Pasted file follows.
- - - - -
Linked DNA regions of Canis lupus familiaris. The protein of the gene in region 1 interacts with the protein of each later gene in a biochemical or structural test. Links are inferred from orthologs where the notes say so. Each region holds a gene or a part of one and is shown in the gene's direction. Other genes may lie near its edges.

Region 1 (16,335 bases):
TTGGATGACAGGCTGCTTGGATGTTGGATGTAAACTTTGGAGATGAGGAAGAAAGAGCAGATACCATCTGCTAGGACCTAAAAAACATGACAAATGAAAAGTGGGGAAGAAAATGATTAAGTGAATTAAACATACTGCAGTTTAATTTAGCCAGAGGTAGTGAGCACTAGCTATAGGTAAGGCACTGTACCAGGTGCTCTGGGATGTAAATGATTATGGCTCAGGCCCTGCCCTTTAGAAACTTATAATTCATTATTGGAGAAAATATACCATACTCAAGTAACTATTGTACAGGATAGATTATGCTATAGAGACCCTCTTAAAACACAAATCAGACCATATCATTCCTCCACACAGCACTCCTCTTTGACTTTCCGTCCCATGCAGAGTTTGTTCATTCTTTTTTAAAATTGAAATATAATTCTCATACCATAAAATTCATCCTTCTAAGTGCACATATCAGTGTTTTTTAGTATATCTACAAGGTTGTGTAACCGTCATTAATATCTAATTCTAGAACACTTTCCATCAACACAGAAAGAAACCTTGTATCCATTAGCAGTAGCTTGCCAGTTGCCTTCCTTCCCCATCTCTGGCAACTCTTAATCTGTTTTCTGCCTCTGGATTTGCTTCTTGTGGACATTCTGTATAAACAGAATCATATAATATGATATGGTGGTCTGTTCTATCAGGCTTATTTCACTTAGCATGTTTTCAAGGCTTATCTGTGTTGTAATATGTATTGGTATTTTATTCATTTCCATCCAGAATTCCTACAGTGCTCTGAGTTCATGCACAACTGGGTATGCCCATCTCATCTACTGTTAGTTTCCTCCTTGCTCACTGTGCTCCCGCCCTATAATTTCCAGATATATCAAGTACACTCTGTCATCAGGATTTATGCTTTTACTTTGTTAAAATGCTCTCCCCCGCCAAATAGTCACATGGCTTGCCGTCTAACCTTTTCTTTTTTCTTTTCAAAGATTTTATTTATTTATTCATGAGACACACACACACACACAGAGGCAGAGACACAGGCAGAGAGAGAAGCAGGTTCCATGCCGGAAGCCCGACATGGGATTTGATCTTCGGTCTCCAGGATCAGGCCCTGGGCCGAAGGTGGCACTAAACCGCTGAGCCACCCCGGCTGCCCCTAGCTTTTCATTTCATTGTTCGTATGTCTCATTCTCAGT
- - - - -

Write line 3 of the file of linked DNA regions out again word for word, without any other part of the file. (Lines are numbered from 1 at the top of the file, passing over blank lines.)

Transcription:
TTGGATGACAGGCTGCTTGGATGTTGGATGTAAACTTTGGAGATGAGGAAGAAAGAGCAGATACCATCTGCTAGGACCTAAAAAACATGACAAATGAAAAGTGGGGAAGAAAATGATTAAGTGAATTAAACATACTGCAGTTTAATTTAGCCAGAGGTAGTGAGCACTAGCTATAGGTAAGGCACTGTACCAGGTGCTCTGGGATGTAAATGATTATGGCTCAGGCCCTGCCCTTTAGAAACTTATAATTCATTATTGGAGAAAATATACCATACTCAAGTAACTATTGTACAGGATAGATTATGCTATAGAGACCCTCTTAAAACACAAATCAGACCATATCATTCCTCCACACAGCACTCCTCTTTGACTTTCCGTCCCATGCAGAGTTTGTTCATTCTTTTTTAAAATTGAAATATAATTCTCATACCATAAAATTCATCCTTCTAAGTGCACATATCAGTGTTTTTTAGTATATCTACAAGGTTGTGTAACCGTCATTAATATCTAATTCTAGAACACTTTCCATCAACACAGAAAGAAACCTTGTATCCATTAGCAGTAGCTTGCCAGTTGCCTTCCTTCCCCATCTCTGGCAACTCTTAATCTGTTTTCTGCCTCTGGATTTGCTTCTTGTGGACATTCTGTATAAACAGAATCATATAATATGATATGGTGGTCTGTTCTATCAGGCTTATTTCACTTAGCATGTTTTCAAGGCTTATCTGTGTTGTAATATGTATTGGTATTTTATTCATTTCCATCCAGAATTCCTACAGTGCTCTGAGTTCATGCACAACTGGGTATGCCCATCTCATCTACTGTTAGTTTCCTCCTTGCTCACTGTGCTCCCGCCCTATAATTTCCAGATATATCAAGTACACTCTGTCATCAGGATTTATGCTTTTACTTTGTTAAAATGCTCTCCCCCGCCAAATAGTCACATGGCTTGCCGTCTAACCTTTTCTTTTTTCTTTTCAAAGATTTTATTTATTTATTCATGAGACACACACACACACACAGAGGCAGAGACACAGGCAGAGAGAGAAGCAGGTTCCATGCCGGAAGCCCGACATGGGATTTGATCTTCGGTCTCCAGGATCAGGCCCTGGGCCGAAGGTGGCACTAAACCGCTGAGCCACCCCGGCTGCCCCTAGCTTTTCATTTCATTGTTCGTATGTCTCATTCTCAGT